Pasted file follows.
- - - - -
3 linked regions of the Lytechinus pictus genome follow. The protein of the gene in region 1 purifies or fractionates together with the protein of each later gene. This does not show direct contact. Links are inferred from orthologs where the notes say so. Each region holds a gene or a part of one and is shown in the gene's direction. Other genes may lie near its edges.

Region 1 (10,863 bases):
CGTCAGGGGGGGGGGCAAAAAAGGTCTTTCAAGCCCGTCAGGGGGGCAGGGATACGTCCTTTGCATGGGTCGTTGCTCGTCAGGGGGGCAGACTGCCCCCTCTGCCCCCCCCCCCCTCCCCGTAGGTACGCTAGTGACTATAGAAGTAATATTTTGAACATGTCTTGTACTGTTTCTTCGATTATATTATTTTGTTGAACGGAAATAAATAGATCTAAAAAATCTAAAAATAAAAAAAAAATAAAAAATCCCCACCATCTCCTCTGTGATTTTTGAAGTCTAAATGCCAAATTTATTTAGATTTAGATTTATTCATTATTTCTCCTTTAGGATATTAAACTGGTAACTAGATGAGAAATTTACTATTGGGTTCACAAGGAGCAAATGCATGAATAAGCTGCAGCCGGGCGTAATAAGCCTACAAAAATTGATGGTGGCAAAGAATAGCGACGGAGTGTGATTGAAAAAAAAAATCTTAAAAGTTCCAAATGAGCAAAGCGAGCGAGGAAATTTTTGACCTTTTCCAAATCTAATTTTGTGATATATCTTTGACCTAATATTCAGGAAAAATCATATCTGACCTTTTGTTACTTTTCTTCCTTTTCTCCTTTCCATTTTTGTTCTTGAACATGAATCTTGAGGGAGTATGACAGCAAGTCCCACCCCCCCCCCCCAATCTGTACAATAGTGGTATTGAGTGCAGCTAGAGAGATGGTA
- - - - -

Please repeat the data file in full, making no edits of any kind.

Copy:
3 linked regions of the Lytechinus pictus genome follow. The protein of the gene in region 1 purifies or fractionates together with the protein of each later gene. This does not show direct contact. Links are inferred from orthologs where the notes say so. Each region holds a gene or a part of one and is shown in the gene's direction. Other genes may lie near its edges.

Region 1 (10,863 bases):
CGTCAGGGGGGGGGGCAAAAAAGGTCTTTCAAGCCCGTCAGGGGGGCAGGGATACGTCCTTTGCATGGGTCGTTGCTCGTCAGGGGGGCAGACTGCCCCCTCTGCCCCCCCCCCCCTCCCCGTAGGTACGCTAGTGACTATAGAAGTAATATTTTGAACATGTCTTGTACTGTTTCTTCGATTATATTATTTTGTTGAACGGAAATAAATAGATCTAAAAAATCTAAAAATAAAAAAAAAATAAAAAATCCCCACCATCTCCTCTGTGATTTTTGAAGTCTAAATGCCAAATTTATTTAGATTTAGATTTATTCATTATTTCTCCTTTAGGATATTAAACTGGTAACTAGATGAGAAATTTACTATTGGGTTCACAAGGAGCAAATGCATGAATAAGCTGCAGCCGGGCGTAATAAGCCTACAAAAATTGATGGTGGCAAAGAATAGCGACGGAGTGTGATTGAAAAAAAAAATCTTAAAAGTTCCAAATGAGCAAAGCGAGCGAGGAAATTTTTGACCTTTTCCAAATCTAATTTTGTGATATATCTTTGACCTAATATTCAGGAAAAATCATATCTGACCTTTTGTTACTTTTCTTCCTTTTCTCCTTTCCATTTTTGTTCTTGAACATGAATCTTGAGGGAGTATGACAGCAAGTCCCACCCCCCCCCCCCAATCTGTACAATAGTGGTATTGAGTGCAGCTAGAGAGATGGTA